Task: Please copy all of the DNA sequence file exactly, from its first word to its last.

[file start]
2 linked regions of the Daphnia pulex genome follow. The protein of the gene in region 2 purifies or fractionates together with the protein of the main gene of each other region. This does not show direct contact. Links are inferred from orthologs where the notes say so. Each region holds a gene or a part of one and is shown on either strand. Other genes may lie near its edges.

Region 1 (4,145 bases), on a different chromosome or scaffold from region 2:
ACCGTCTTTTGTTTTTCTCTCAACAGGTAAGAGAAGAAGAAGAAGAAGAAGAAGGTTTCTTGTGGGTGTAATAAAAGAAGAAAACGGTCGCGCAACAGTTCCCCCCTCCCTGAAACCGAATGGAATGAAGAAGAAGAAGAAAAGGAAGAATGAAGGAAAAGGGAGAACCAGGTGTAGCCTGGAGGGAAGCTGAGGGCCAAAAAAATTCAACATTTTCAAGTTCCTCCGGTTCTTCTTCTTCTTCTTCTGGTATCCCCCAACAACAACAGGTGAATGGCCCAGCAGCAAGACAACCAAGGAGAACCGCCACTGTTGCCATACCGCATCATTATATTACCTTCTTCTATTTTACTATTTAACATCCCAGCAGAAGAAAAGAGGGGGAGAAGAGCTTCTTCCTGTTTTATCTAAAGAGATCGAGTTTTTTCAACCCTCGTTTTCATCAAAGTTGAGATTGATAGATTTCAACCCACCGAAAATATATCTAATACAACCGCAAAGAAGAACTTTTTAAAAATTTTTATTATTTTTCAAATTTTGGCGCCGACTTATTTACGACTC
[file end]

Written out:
2 linked regions of the Daphnia pulex genome follow. The protein of the gene in region 2 purifies or fractionates together with the protein of the main gene of each other region. This does not show direct contact. Links are inferred from orthologs where the notes say so. Each region holds a gene or a part of one and is shown on either strand. Other genes may lie near its edges.

Region 1 (4,145 bases), on a different chromosome or scaffold from region 2:
ACCGTCTTTTGTTTTTCTCTCAACAGGTAAGAGAAGAAGAAGAAGAAGAAGAAGGTTTCTTGTGGGTGTAATAAAAGAAGAAAACGGTCGCGCAACAGTTCCCCCCTCCCTGAAACCGAATGGAATGAAGAAGAAGAAGAAAAGGAAGAATGAAGGAAAAGGGAGAACCAGGTGTAGCCTGGAGGGAAGCTGAGGGCCAAAAAAATTCAACATTTTCAAGTTCCTCCGGTTCTTCTTCTTCTTCTTCTGGTATCCCCCAACAACAACAGGTGAATGGCCCAGCAGCAAGACAACCAAGGAGAACCGCCACTGTTGCCATACCGCATCATTATATTACCTTCTTCTATTTTACTATTTAACATCCCAGCAGAAGAAAAGAGGGGGAGAAGAGCTTCTTCCTGTTTTATCTAAAGAGATCGAGTTTTTTCAACCCTCGTTTTCATCAAAGTTGAGATTGATAGATTTCAACCCACCGAAAATATATCTAATACAACCGCAAAGAAGAACTTTTTAAAAATTTTTATTATTTTTCAAATTTTGGCGCCGACTTATTTACGACTC